On Working From Home
I run WP Dude from my home office. I thought I would write a post on my thoughts on working from home.
I’ve been working from home for going on eight years now, so I’ve accumulated lots of pointers.
About My Home Office
My home office is a dedicated room in our house just for me to work in. It’s a tiny space at about 2m x 2m (7ft x 7ft) but it is perfect for me and more than enough room to run a global WordPress development agency.
It’s painted white (and needs re-decorating it’s looking a little shabby ) and is minimally furnished. A desk, a chair, some draws, a lamp, a cork board, a bin and pictures from my kids. Computer, diary, notepad and that’s about it, that’s all I need to run my business.
The myth about bricks and mortar buildings with all staff working in one place died about ten years ago, and any company saying this will not work really means they don’t know how to manage a remote company.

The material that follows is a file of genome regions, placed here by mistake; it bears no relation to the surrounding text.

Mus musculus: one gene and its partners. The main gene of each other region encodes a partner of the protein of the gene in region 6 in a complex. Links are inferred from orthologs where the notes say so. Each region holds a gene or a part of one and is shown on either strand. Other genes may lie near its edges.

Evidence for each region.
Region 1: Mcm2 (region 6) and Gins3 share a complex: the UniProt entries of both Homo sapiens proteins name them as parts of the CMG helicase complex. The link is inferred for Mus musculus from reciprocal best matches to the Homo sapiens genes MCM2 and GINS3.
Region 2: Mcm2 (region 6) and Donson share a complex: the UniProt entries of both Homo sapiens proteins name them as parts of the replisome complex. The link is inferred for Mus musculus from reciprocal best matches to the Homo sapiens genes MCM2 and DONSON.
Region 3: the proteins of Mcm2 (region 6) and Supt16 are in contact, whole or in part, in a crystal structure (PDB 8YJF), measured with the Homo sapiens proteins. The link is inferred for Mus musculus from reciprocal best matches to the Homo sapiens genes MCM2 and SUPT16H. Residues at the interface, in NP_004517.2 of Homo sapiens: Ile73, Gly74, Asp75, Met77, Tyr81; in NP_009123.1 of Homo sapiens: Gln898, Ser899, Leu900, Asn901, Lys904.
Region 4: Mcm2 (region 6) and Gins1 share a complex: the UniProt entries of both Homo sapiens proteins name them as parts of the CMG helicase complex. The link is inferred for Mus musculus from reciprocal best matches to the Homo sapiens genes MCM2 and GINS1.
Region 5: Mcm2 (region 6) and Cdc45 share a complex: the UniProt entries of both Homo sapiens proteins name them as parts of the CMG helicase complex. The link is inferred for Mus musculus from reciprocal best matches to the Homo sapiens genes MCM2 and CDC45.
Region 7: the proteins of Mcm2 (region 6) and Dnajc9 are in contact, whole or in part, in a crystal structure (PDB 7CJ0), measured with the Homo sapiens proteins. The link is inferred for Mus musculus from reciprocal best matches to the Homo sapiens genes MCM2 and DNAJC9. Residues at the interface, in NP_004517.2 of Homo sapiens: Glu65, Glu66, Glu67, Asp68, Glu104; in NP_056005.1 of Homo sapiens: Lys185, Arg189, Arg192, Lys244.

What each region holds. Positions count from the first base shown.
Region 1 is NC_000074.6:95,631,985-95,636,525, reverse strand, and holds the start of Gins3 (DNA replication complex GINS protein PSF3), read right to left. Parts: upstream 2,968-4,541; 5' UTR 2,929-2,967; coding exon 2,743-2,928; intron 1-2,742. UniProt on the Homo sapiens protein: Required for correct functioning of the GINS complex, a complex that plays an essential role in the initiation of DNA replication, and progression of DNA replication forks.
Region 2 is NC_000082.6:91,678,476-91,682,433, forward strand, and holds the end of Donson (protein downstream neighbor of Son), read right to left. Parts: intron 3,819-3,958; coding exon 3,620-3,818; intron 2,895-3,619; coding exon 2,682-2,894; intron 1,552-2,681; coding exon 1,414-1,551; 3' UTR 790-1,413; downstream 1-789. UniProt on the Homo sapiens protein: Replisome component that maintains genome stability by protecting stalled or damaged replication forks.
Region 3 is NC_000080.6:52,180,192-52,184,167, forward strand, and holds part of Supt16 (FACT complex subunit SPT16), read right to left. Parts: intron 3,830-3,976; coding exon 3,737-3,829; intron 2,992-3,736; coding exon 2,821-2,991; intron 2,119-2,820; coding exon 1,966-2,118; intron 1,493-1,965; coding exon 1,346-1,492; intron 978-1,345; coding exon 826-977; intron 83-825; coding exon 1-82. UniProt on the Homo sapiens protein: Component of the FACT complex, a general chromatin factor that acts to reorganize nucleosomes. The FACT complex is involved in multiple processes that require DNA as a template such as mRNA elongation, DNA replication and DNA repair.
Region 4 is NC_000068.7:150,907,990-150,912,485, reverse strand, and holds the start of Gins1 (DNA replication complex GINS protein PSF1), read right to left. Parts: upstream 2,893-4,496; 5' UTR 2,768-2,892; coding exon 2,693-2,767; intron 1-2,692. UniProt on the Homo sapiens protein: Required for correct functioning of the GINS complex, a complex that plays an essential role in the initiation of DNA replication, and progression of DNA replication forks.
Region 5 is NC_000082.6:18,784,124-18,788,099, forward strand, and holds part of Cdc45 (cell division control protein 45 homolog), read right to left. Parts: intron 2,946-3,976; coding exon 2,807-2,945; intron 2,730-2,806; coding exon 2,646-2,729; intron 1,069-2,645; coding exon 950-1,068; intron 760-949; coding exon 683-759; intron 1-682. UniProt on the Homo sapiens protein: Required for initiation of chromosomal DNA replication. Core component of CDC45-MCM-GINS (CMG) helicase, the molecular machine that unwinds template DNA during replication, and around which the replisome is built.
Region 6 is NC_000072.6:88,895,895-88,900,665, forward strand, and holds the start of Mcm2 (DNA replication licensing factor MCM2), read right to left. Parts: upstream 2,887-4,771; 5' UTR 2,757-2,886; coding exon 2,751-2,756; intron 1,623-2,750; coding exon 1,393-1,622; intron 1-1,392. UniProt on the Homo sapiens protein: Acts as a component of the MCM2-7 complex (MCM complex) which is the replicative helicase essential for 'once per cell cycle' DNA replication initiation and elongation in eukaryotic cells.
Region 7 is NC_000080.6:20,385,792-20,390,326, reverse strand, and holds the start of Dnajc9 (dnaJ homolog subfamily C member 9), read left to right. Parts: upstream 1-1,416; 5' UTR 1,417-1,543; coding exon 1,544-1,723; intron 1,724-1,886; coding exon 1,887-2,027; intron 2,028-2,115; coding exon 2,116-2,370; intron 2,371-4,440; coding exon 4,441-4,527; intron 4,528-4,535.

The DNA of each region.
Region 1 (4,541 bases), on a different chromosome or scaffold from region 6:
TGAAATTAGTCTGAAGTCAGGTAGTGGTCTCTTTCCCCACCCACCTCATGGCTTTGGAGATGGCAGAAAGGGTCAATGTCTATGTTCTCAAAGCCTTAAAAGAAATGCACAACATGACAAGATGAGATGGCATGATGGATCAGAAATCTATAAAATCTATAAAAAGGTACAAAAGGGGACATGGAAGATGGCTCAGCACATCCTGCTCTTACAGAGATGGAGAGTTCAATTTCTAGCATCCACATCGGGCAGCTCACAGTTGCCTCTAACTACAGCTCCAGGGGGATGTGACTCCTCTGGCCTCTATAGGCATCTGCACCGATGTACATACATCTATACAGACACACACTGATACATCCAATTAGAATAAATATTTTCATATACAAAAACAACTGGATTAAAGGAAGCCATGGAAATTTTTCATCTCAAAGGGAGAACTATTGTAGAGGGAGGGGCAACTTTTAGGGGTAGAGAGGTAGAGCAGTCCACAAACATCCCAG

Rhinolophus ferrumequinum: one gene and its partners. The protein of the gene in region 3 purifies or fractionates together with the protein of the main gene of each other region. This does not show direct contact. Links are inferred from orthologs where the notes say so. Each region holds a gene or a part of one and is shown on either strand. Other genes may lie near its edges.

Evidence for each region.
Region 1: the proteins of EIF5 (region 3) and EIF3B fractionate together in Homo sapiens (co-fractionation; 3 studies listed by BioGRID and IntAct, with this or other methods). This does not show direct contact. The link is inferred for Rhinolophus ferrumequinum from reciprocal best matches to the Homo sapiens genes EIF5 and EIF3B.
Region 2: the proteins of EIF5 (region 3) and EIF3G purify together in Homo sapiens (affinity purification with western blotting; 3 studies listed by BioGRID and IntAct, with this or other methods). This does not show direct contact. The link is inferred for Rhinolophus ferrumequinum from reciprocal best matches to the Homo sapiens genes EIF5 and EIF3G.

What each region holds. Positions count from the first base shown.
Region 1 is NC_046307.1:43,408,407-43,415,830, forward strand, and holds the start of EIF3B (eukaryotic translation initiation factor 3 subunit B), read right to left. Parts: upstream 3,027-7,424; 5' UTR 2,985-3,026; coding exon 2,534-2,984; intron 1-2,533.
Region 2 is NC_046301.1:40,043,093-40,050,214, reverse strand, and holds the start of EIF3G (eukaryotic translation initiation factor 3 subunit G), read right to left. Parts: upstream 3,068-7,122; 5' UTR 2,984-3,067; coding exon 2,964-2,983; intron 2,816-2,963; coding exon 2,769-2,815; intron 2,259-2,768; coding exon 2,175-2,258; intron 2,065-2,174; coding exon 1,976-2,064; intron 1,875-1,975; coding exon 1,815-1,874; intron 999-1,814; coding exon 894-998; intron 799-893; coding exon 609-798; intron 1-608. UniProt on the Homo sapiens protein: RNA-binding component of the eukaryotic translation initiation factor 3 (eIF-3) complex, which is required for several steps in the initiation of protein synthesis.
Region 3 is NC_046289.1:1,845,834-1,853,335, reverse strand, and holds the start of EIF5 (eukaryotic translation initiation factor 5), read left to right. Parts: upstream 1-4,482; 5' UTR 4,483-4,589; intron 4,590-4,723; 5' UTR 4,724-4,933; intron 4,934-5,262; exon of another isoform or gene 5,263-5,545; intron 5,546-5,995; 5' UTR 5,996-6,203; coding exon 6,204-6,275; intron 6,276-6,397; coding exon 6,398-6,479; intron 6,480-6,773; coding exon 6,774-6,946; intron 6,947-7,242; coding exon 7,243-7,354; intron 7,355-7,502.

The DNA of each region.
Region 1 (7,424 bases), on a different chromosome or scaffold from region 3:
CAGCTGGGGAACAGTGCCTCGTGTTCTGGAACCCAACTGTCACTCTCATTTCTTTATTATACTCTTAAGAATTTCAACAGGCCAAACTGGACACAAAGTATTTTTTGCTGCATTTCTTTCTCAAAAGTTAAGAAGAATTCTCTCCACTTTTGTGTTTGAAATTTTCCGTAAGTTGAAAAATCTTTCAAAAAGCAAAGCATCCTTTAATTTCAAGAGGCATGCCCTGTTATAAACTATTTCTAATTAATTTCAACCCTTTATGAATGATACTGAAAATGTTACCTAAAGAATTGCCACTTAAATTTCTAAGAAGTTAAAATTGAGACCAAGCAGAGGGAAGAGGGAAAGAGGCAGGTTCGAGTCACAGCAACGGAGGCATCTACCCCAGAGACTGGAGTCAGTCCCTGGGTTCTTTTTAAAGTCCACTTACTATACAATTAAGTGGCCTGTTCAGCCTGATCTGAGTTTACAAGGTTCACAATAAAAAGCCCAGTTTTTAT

Why should we be marching like automatons to the meat grinder factory when you can work from home?
Here’s a picture I just took with my back right back against the wall, so what you see is nearly all of my office space.
In No Particular Order..
Here are a lists of the pros and cons of working from your home office
I used to give up two hours of my life everyday sitting on a bus. I live in a small but busy city in the North of England, the city is over 900 years old. Like most old European cities, the streets and infrastructure are not designed for cars, so driving to work is an even longer journey.
I was forced to be penned up in a bus with other grey faced commuters coughing and sputtering, creating a cocoon of my own with Kindle and iPod to blot out the terrible nature of other people’s dire conversations.
Now, the five second stroll across the landing is my commute and the hop skip and jump back to my couch is a breeze.
Put A Door On Your Space
If at all possible create a physical barrier between you, your workspace and the rest of the world.
At the end of my working day, my kids are also sharing the space where I work (or as they selfishly call it home 🙂 ) my home office has a door on it, the rules are when the door is closed keep the noise down and leave me alone, I’m on the phone or doing something like narrating a video that needs quiet.